At their best, these flavorful pieces reside firmly in the tradition of great Southern storytelling.




Fifteen stories rooted in Southern history, from a prizewinning poet.

Smith, editor of Shenandoah, has an ear for the Southern vernacular and a fondness for eccentric—if not grotesque—characters. All but one of the stories are monologues by the central figure, who is often a participant in some historical event. In “Trousseau,” one of Jefferson Davis's guards tells of the Confederate president's capture by the Union army, when Davis was reported to have been disguised as a woman. “Shooting Booth” is presented as a first-hand account by Boston Corbett, who killed Lincoln's cornered assassin. In “I Have Lost My Right,” the narrator meets a courier from Stonewall Jackson's command. Other stories look at history from a remove: “Docent” is narrated by “Miss Sibby,” who shows visitors Robert E. Lee's tomb on the grounds of Washington and Lee University, and the narrator of “Little Sorrel” reports visitations by Stonewall's ghost. Not all deal with the war. The title story is told by a midget ukulele virtuoso who discovers that his wife is unfaithful. And the opening story, “Jesus Wept,” is told by a farm boy whose father decides that God has spoken to him when lightning strikes their outhouse. Smith laces these stories with humor, often (as in “Docent”) at the expense of the heroic Southern tradition the narrators believe themselves to be upholding. The dialogue seems stilted at times, especially in the pieces with 19th-century settings, where it reflects the flamboyant rhetoric of that era. Still, combined with the author's fondness for sometimes arcane bits of lore—models of Martin ukuleles, or details of Jackson's campaigns—this tendency may limit readership. That would be a shame.

At their best, these flavorful pieces reside firmly in the tradition of great Southern storytelling.

Pub Date: Oct. 1, 2006

ISBN: 0-8071-3187-3

Page Count: 152

Publisher: Louisiana State Univ.

Review Posted Online: May 20, 2010

Kirkus Reviews Issue: July 15, 2006

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It's being called a novel, but it is more a hybrid: short-stories/essays/confessions about the Vietnam War—the subject that O'Brien reasonably comes back to with every book. Some of these stories/memoirs are very good in their starkness and factualness: the title piece, about what a foot soldier actually has on him (weights included) at any given time, lends a palpability that makes the emotional freight (fear, horror, guilt) correspond superbly. Maybe the most moving piece here is "On The Rainy River," about a draftee's ambivalence about going, and how he decided to go: "I would go to war—I would kill and maybe die—because I was embarrassed not to." But so much else is so structurally coy that real effects are muted and disadvantaged: O'Brien is writing a book more about earnestness than about war, and the peekaboos of this isn't really me but of course it truly is serve no true purpose. They make this an annoyingly arty book, hiding more than not behind Hemingwayesque time-signatures and puerile repetitions about war (and memory and everything else, for that matter) being hell and heaven both. A disappointment.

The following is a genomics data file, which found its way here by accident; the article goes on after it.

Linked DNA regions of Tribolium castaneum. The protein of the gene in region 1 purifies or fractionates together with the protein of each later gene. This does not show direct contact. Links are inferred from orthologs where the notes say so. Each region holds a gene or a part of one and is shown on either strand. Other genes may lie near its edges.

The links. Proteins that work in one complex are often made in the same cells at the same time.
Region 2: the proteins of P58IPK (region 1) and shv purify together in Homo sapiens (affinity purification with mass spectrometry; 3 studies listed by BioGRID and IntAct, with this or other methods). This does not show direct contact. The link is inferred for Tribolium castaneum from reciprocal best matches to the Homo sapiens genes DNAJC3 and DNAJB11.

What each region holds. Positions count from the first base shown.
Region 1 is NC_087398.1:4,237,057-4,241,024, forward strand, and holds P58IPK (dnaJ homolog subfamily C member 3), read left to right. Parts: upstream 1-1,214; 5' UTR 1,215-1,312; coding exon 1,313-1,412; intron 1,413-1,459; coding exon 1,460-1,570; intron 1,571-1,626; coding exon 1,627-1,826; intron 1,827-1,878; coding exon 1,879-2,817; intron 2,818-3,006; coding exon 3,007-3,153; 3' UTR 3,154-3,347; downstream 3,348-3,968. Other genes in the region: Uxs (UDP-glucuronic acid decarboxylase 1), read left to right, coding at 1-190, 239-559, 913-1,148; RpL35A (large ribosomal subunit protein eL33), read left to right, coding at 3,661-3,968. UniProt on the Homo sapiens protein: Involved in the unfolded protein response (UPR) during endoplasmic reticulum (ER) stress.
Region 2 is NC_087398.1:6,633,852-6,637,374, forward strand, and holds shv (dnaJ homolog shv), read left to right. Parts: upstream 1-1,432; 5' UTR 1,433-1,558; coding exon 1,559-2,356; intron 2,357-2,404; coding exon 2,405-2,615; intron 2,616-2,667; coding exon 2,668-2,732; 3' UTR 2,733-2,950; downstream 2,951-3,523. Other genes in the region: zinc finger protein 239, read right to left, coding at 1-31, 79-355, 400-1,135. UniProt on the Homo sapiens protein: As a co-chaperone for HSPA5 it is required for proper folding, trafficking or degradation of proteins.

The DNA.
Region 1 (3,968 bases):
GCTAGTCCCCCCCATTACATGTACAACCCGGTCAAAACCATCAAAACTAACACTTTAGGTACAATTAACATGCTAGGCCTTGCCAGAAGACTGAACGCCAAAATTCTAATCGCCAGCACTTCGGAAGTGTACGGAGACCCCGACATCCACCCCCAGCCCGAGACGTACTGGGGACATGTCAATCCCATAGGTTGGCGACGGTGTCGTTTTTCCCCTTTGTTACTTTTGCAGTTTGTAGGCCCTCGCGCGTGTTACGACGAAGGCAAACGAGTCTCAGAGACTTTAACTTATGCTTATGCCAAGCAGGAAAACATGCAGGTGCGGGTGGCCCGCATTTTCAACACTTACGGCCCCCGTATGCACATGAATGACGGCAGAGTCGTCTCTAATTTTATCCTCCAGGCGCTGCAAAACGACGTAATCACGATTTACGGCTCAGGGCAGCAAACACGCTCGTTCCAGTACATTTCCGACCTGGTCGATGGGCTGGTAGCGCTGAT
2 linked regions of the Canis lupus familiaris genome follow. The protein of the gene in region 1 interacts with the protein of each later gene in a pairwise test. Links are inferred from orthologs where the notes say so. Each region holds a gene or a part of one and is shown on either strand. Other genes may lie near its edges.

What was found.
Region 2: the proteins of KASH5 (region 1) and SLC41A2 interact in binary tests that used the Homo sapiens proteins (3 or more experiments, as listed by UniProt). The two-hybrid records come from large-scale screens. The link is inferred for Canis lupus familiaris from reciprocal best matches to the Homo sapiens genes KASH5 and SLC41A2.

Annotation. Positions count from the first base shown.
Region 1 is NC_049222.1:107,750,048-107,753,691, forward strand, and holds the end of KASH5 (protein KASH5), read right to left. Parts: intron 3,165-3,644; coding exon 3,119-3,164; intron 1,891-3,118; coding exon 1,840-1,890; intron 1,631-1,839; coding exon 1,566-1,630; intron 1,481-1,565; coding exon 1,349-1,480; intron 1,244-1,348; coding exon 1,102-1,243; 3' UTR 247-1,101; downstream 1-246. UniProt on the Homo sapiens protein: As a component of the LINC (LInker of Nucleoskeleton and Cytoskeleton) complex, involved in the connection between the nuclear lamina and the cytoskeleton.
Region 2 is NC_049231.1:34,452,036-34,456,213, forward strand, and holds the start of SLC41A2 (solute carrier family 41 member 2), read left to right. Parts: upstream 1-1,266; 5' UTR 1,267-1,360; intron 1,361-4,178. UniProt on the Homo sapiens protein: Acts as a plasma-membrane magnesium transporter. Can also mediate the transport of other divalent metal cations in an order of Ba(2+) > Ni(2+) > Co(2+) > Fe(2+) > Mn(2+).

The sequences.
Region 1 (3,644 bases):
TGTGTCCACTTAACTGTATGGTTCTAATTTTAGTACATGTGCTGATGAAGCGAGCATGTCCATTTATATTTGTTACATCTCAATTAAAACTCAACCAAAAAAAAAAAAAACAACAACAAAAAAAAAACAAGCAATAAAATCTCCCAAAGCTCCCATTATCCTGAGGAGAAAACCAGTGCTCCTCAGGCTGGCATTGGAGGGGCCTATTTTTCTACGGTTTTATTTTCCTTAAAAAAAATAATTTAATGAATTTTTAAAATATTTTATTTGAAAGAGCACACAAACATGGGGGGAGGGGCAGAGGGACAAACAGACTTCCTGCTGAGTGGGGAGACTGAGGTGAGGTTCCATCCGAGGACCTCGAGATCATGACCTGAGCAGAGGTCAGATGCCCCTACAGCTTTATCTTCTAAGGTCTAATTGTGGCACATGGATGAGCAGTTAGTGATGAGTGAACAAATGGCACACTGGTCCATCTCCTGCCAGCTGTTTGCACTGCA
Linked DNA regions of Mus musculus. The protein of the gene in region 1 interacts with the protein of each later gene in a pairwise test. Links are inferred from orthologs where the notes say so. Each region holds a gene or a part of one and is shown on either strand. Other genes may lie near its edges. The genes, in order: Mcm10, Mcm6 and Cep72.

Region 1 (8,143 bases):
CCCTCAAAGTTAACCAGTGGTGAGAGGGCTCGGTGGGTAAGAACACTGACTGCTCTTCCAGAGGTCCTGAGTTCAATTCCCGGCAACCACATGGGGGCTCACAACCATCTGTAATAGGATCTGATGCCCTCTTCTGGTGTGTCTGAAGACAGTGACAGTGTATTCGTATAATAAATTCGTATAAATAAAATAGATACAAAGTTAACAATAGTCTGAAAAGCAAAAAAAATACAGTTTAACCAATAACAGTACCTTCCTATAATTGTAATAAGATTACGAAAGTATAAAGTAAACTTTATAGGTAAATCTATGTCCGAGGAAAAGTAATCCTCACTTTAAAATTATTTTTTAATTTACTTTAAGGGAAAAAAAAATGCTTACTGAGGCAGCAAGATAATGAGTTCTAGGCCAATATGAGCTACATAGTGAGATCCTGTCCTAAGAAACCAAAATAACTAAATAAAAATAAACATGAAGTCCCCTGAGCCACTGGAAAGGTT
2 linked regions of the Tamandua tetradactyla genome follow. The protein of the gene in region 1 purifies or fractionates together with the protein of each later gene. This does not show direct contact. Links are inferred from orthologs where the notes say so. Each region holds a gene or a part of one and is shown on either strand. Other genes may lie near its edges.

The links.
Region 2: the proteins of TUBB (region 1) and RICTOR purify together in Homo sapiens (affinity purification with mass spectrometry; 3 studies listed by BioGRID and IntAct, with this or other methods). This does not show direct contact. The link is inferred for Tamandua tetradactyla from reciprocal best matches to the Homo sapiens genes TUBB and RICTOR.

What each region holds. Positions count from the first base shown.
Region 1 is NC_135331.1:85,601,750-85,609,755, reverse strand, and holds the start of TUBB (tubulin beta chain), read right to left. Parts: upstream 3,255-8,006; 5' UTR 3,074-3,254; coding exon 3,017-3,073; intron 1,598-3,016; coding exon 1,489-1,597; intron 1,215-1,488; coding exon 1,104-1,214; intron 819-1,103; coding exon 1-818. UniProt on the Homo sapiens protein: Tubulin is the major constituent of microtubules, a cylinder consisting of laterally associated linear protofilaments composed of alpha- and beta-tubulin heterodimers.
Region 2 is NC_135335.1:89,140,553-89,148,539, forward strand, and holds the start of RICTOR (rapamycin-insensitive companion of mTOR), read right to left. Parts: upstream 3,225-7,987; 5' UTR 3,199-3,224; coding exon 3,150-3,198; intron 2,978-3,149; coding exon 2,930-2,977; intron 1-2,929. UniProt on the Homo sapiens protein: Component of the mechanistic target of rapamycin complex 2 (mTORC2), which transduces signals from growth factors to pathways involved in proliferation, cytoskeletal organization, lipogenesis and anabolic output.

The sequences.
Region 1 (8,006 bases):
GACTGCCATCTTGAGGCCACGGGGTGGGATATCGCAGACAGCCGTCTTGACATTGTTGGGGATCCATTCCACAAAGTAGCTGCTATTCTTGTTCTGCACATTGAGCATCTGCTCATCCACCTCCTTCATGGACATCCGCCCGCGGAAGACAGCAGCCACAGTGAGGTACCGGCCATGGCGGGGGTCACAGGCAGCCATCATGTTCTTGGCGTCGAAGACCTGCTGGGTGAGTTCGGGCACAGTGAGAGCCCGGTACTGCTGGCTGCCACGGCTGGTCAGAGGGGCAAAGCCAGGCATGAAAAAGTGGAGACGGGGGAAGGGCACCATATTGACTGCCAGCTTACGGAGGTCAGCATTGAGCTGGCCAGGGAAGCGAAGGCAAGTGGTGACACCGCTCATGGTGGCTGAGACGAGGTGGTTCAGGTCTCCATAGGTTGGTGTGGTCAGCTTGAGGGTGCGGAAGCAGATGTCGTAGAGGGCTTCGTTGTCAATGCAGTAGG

Pub Date: March 28, 1990

ISBN: 0618706410

Page Count: 256

Publisher: Houghton Mifflin

Review Posted Online: Oct. 2, 2011

Kirkus Reviews Issue: Feb. 15, 1990

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Visionary speculative stories that will change the way readers see themselves and the world around them: This book delivers...

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Exploring humankind's place in the universe and the nature of humanity, many of the stories in this stellar collection focus on how technological advances can impact humanity’s evolutionary journey.

Chiang's (Stories of Your Life and Others, 2002) second collection begins with an instant classic, “The Merchant and the Alchemist’s Gate,” which won Hugo and Nebula awards for Best Novelette in 2008. A time-travel fantasy set largely in ancient Baghdad, the story follows fabric merchant Fuwaad ibn Abbas after he meets an alchemist who has crafted what is essentially a time portal. After hearing life-changing stories about others who have used the portal, he decides to go back in time to try to right a terrible wrong—and realizes, too late, that nothing can erase the past. Other standout selections include “The Lifecycle of Software Objects,” a story about a software tester who, over the course of a decade, struggles to keep a sentient digital entity alive; “The Great Silence,” which brilliantly questions the theory that humankind is the only intelligent race in the universe; and “Dacey’s Patent Automatic Nanny,” which chronicles the consequences of machines raising human children. But arguably the most profound story is "Exhalation" (which won the 2009 Hugo Award for Best Short Story), a heart-rending message and warning from a scientist of a highly advanced, but now extinct, race of mechanical beings from another universe. Although the being theorizes that all life will die when the universes reach “equilibrium,” its parting advice will resonate with everyone: “Contemplate the marvel that is existence, and rejoice that you are able to do so.”

Visionary speculative stories that will change the way readers see themselves and the world around them: This book delivers in a big way.

Pub Date: May 8, 2019

ISBN: 978-1-101-94788-3

Page Count: 368

Publisher: Knopf

Review Posted Online: Feb. 17, 2019

Kirkus Reviews Issue: March 1, 2019

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